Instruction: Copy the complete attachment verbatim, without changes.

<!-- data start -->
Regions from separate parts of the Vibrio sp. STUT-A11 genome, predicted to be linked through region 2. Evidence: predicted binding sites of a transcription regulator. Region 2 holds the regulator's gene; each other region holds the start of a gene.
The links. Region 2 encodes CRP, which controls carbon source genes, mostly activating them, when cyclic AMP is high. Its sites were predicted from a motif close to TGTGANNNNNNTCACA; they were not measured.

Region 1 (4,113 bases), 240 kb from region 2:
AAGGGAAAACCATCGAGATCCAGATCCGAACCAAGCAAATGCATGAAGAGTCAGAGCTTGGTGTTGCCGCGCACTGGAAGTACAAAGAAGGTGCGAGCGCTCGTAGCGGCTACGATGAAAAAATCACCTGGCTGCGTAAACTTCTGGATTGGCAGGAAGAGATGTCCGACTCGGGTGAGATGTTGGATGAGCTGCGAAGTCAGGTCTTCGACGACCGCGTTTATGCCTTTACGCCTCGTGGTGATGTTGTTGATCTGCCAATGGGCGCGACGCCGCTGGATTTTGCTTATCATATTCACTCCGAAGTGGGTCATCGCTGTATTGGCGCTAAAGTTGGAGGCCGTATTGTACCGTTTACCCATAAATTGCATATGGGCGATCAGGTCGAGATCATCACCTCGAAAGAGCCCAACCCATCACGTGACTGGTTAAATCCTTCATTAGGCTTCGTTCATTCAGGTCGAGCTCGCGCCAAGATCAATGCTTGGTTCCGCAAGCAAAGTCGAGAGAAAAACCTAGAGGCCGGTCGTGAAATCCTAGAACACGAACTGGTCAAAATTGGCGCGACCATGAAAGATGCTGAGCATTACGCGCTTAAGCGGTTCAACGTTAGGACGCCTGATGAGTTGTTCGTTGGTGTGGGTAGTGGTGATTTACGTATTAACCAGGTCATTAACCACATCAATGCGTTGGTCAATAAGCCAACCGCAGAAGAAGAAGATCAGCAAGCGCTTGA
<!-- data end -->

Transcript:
Regions from separate parts of the Vibrio sp. STUT-A11 genome, predicted to be linked through region 2. Evidence: predicted binding sites of a transcription regulator. Region 2 holds the regulator's gene; each other region holds the start of a gene.
The links. Region 2 encodes CRP, which controls carbon source genes, mostly activating them, when cyclic AMP is high. Its sites were predicted from a motif close to TGTGANNNNNNTCACA; they were not measured.

Region 1 (4,113 bases), 240 kb from region 2:
AAGGGAAAACCATCGAGATCCAGATCCGAACCAAGCAAATGCATGAAGAGTCAGAGCTTGGTGTTGCCGCGCACTGGAAGTACAAAGAAGGTGCGAGCGCTCGTAGCGGCTACGATGAAAAAATCACCTGGCTGCGTAAACTTCTGGATTGGCAGGAAGAGATGTCCGACTCGGGTGAGATGTTGGATGAGCTGCGAAGTCAGGTCTTCGACGACCGCGTTTATGCCTTTACGCCTCGTGGTGATGTTGTTGATCTGCCAATGGGCGCGACGCCGCTGGATTTTGCTTATCATATTCACTCCGAAGTGGGTCATCGCTGTATTGGCGCTAAAGTTGGAGGCCGTATTGTACCGTTTACCCATAAATTGCATATGGGCGATCAGGTCGAGATCATCACCTCGAAAGAGCCCAACCCATCACGTGACTGGTTAAATCCTTCATTAGGCTTCGTTCATTCAGGTCGAGCTCGCGCCAAGATCAATGCTTGGTTCCGCAAGCAAAGTCGAGAGAAAAACCTAGAGGCCGGTCGTGAAATCCTAGAACACGAACTGGTCAAAATTGGCGCGACCATGAAAGATGCTGAGCATTACGCGCTTAAGCGGTTCAACGTTAGGACGCCTGATGAGTTGTTCGTTGGTGTGGGTAGTGGTGATTTACGTATTAACCAGGTCATTAACCACATCAATGCGTTGGTCAATAAGCCAACCGCAGAAGAAGAAGATCAGCAAGCGCTTGA